While the 100% requirement has drawn attention, the question of moving siting authority away from local governments and to the PSC promises to be an enormous fight, and it’s a more immediate issue than phasing in an eventual renewable standard that the utilities say they already are working to meet.

The Michigan Townships Association opposes the idea.

Whitmer said the state needs to consolidate the decision-making process with the PSC instead of having it so spread out.

“It’s very challenging for investment when there are so many different layers and such a difficult process and so, putting permitting, all things energy in the public in the MPSC – they’ve got the expertise that ensures local voices are heard but also gives us the ability to move faster,” she said. “And I think industry and business and individuals alike, have shared that they think there’s improvements to be had in our permitting, and we’ve made some improvements. I think this will be another big step toward a system that works better that helps us move faster but also protects local voices.”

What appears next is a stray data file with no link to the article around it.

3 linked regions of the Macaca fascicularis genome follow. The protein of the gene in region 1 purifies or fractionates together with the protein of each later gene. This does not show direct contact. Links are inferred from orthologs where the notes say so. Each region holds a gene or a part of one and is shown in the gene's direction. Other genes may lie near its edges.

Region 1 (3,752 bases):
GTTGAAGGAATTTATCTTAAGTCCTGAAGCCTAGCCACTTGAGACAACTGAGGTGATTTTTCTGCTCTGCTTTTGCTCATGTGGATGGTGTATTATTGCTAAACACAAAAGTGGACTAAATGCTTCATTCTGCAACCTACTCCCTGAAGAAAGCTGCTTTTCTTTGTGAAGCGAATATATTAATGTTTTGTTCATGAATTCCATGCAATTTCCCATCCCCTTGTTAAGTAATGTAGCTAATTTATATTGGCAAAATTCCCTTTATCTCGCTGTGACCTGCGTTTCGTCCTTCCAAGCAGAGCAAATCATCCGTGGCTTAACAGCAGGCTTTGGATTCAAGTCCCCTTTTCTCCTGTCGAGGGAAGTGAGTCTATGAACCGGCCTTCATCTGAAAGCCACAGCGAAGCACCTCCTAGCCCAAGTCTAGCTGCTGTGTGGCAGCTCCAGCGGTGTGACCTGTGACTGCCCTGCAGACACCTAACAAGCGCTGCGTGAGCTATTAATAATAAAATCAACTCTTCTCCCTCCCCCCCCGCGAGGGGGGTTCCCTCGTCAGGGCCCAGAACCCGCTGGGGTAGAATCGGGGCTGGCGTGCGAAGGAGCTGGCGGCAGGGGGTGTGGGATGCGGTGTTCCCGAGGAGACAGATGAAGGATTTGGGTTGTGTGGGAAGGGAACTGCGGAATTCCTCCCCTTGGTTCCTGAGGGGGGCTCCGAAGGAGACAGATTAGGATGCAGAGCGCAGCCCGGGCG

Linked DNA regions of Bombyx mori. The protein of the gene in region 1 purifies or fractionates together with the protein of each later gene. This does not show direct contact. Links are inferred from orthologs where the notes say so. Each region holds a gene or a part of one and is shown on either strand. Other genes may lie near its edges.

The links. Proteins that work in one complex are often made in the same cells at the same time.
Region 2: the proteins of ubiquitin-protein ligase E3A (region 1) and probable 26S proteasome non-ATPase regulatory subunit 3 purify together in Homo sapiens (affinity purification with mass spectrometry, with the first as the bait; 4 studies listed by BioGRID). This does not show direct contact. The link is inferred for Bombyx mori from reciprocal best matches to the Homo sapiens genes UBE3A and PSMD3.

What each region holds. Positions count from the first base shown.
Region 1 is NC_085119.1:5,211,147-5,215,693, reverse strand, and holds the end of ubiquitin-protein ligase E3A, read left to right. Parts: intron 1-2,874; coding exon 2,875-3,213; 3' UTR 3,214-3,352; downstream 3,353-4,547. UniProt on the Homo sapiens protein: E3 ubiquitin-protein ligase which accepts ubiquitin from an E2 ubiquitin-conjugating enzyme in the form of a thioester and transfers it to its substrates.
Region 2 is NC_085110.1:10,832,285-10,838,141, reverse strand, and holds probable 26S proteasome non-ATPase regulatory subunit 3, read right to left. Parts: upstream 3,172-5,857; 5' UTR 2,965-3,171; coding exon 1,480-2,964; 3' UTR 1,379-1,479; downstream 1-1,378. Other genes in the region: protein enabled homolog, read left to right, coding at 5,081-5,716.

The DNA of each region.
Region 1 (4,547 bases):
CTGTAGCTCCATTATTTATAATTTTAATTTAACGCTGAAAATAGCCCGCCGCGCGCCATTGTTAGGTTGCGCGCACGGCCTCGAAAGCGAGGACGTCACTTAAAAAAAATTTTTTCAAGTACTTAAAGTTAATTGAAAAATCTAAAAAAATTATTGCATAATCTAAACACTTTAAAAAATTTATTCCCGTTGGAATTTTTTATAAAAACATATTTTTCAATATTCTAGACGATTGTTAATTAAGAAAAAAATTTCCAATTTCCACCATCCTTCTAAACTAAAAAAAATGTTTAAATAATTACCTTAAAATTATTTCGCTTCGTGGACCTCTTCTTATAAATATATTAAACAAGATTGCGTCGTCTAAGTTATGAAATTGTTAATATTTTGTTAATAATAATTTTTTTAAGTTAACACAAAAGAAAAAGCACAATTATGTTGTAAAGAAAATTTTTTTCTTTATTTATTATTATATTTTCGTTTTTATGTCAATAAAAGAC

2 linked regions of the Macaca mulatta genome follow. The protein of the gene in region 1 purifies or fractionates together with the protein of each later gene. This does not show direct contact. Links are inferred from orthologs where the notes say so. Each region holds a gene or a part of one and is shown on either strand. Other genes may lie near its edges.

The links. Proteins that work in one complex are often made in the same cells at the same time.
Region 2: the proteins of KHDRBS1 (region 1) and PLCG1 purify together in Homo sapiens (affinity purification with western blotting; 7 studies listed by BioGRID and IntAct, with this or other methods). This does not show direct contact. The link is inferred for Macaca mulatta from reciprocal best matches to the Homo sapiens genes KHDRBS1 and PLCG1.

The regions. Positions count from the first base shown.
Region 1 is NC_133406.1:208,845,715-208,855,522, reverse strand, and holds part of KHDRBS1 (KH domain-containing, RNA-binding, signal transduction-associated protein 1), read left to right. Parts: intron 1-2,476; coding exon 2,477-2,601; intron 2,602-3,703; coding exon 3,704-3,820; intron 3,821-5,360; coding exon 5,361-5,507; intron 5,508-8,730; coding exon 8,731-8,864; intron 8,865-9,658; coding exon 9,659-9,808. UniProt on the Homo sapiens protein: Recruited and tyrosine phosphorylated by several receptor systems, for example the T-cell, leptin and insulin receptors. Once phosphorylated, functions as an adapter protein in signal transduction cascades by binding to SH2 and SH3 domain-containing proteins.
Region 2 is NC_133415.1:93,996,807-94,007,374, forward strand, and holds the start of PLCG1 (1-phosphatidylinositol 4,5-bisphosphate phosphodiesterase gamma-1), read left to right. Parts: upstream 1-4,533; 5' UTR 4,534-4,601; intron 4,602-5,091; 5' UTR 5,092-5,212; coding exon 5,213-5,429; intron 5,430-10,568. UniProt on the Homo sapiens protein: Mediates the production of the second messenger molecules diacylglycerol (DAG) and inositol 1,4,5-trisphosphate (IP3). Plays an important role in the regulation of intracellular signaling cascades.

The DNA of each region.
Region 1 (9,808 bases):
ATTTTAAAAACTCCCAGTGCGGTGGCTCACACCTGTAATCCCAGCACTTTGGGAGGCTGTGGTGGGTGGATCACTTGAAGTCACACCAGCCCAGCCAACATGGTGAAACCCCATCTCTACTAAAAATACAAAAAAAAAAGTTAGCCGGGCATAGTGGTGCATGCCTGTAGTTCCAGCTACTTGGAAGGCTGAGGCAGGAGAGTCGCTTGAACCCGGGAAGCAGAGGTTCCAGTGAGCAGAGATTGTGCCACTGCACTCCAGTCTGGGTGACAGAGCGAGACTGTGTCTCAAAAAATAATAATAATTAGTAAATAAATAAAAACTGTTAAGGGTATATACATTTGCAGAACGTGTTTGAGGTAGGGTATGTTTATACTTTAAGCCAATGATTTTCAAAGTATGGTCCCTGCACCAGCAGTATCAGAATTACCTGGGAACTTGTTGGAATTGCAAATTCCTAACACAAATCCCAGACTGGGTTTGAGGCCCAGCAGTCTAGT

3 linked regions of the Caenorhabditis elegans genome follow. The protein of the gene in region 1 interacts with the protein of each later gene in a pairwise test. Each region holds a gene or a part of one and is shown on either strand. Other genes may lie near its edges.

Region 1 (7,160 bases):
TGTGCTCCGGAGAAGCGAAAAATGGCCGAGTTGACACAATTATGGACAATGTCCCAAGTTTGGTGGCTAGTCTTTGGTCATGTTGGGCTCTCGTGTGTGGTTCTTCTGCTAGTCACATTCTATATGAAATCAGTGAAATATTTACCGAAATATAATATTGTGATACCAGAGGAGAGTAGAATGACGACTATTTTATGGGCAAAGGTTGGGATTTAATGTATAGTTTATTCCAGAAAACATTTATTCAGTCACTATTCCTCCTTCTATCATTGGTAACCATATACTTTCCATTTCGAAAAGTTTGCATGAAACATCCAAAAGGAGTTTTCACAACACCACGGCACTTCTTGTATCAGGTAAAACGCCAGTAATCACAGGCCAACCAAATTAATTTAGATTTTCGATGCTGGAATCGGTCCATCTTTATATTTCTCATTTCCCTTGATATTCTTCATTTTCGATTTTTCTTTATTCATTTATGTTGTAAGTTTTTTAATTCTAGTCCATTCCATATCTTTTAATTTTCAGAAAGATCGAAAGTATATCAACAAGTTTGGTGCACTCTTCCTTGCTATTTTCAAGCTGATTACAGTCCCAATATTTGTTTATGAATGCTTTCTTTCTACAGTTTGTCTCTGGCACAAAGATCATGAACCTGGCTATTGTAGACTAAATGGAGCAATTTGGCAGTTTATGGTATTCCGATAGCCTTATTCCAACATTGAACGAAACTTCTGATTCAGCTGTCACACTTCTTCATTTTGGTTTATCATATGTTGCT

Rogers: Gotion Plant Fight, Econ Issues Lit Fire for US Senate Bid

DEWITT – Former Republican congressman Mike Rogers, who recently launched a bid for his party’s nomination to fill a soon-to-be-open U.S. Senate seat, told reporters Thursday that the fight over the Gotion battery plant, the nation’s slog with stagnant inflation and other economic issues led him to seek office.

Rogers’s campaign stopped at DeWitt’s Family Tree Café to hold a “kitchen table” discussion event with residents to discuss policy and the issues that might shape the race. The event was closed to the press, who were invited to the event, but Rogers was made available for questions from reporters following the discussion.

The congressman most recently served as the representative for Michigan’s 8th Congressional District across seven terms but did not seek reelection in 2014. He was succeeded by former Republican U.S. Rep. Mike Bishop. That seat was eventually won by current U.S. Rep. Elissa Slotkin (D-Lansing) before redistricting placed her in the new 7th Congressional District.

Slotkin is now running for the Democratic Party’s nomination for the U.S. Senate seat, which is soon to be vacated by retiring U.S. Senator Debbie Stabenow (D-Lansing). There are several other candidates in the race, but some view Slotkin as the favorite.

Rogers has been out of political office for eight years but said he has spent that time involved in Republican politics. Much time has passed, and much has changed in politics since he was last on the ballot.